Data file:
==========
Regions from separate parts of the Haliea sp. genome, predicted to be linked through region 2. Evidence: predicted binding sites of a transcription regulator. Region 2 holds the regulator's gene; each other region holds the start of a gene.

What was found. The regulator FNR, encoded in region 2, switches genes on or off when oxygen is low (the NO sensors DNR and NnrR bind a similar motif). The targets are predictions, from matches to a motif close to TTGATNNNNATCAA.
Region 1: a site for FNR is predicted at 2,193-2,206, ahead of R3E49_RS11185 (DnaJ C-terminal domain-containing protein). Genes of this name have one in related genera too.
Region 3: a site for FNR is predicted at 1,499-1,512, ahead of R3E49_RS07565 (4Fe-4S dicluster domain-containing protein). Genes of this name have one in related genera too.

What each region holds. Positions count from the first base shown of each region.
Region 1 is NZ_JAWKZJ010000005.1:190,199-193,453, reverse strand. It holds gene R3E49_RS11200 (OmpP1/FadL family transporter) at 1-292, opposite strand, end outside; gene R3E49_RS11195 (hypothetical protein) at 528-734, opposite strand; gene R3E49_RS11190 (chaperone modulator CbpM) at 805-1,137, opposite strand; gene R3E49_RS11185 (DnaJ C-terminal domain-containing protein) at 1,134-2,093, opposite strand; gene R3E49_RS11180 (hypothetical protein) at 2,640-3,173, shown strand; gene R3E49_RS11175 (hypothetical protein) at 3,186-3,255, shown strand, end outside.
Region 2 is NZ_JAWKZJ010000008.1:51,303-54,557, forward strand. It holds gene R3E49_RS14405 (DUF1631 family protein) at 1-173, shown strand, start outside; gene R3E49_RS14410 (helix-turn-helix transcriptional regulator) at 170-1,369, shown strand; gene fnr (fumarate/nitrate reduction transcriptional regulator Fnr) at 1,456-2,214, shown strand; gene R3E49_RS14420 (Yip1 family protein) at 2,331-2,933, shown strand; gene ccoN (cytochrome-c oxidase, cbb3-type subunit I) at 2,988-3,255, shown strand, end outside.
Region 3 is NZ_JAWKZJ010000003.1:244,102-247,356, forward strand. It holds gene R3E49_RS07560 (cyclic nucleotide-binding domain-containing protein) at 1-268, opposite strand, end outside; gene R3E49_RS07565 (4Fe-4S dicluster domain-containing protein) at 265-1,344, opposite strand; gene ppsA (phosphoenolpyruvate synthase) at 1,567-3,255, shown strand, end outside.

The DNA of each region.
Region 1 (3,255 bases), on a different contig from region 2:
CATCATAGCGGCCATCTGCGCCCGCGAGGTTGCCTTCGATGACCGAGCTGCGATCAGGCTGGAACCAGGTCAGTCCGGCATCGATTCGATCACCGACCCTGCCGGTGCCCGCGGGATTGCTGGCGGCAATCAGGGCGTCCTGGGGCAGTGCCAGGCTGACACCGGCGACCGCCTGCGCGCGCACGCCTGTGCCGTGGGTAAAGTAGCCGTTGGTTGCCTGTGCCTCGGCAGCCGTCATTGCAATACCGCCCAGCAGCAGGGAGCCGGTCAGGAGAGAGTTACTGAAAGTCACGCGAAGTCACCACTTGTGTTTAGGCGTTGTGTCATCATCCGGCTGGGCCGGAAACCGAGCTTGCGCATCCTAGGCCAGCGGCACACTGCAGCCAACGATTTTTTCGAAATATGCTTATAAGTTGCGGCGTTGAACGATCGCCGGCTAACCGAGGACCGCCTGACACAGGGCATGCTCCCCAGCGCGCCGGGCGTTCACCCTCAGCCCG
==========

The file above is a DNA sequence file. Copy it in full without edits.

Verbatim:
Regions from separate parts of the Haliea sp. genome, predicted to be linked through region 2. Evidence: predicted binding sites of a transcription regulator. Region 2 holds the regulator's gene; each other region holds the start of a gene.

What was found. The regulator FNR, encoded in region 2, switches genes on or off when oxygen is low (the NO sensors DNR and NnrR bind a similar motif). The targets are predictions, from matches to a motif close to TTGATNNNNATCAA.
Region 1: a site for FNR is predicted at 2,193-2,206, ahead of R3E49_RS11185 (DnaJ C-terminal domain-containing protein). Genes of this name have one in related genera too.
Region 3: a site for FNR is predicted at 1,499-1,512, ahead of R3E49_RS07565 (4Fe-4S dicluster domain-containing protein). Genes of this name have one in related genera too.

What each region holds. Positions count from the first base shown of each region.
Region 1 is NZ_JAWKZJ010000005.1:190,199-193,453, reverse strand. It holds gene R3E49_RS11200 (OmpP1/FadL family transporter) at 1-292, opposite strand, end outside; gene R3E49_RS11195 (hypothetical protein) at 528-734, opposite strand; gene R3E49_RS11190 (chaperone modulator CbpM) at 805-1,137, opposite strand; gene R3E49_RS11185 (DnaJ C-terminal domain-containing protein) at 1,134-2,093, opposite strand; gene R3E49_RS11180 (hypothetical protein) at 2,640-3,173, shown strand; gene R3E49_RS11175 (hypothetical protein) at 3,186-3,255, shown strand, end outside.
Region 2 is NZ_JAWKZJ010000008.1:51,303-54,557, forward strand. It holds gene R3E49_RS14405 (DUF1631 family protein) at 1-173, shown strand, start outside; gene R3E49_RS14410 (helix-turn-helix transcriptional regulator) at 170-1,369, shown strand; gene fnr (fumarate/nitrate reduction transcriptional regulator Fnr) at 1,456-2,214, shown strand; gene R3E49_RS14420 (Yip1 family protein) at 2,331-2,933, shown strand; gene ccoN (cytochrome-c oxidase, cbb3-type subunit I) at 2,988-3,255, shown strand, end outside.
Region 3 is NZ_JAWKZJ010000003.1:244,102-247,356, forward strand. It holds gene R3E49_RS07560 (cyclic nucleotide-binding domain-containing protein) at 1-268, opposite strand, end outside; gene R3E49_RS07565 (4Fe-4S dicluster domain-containing protein) at 265-1,344, opposite strand; gene ppsA (phosphoenolpyruvate synthase) at 1,567-3,255, shown strand, end outside.

The DNA of each region.
Region 1 (3,255 bases), on a different contig from region 2:
CATCATAGCGGCCATCTGCGCCCGCGAGGTTGCCTTCGATGACCGAGCTGCGATCAGGCTGGAACCAGGTCAGTCCGGCATCGATTCGATCACCGACCCTGCCGGTGCCCGCGGGATTGCTGGCGGCAATCAGGGCGTCCTGGGGCAGTGCCAGGCTGACACCGGCGACCGCCTGCGCGCGCACGCCTGTGCCGTGGGTAAAGTAGCCGTTGGTTGCCTGTGCCTCGGCAGCCGTCATTGCAATACCGCCCAGCAGCAGGGAGCCGGTCAGGAGAGAGTTACTGAAAGTCACGCGAAGTCACCACTTGTGTTTAGGCGTTGTGTCATCATCCGGCTGGGCCGGAAACCGAGCTTGCGCATCCTAGGCCAGCGGCACACTGCAGCCAACGATTTTTTCGAAATATGCTTATAAGTTGCGGCGTTGAACGATCGCCGGCTAACCGAGGACCGCCTGACACAGGGCATGCTCCCCAGCGCGCCGGGCGTTCACCCTCAGCCCG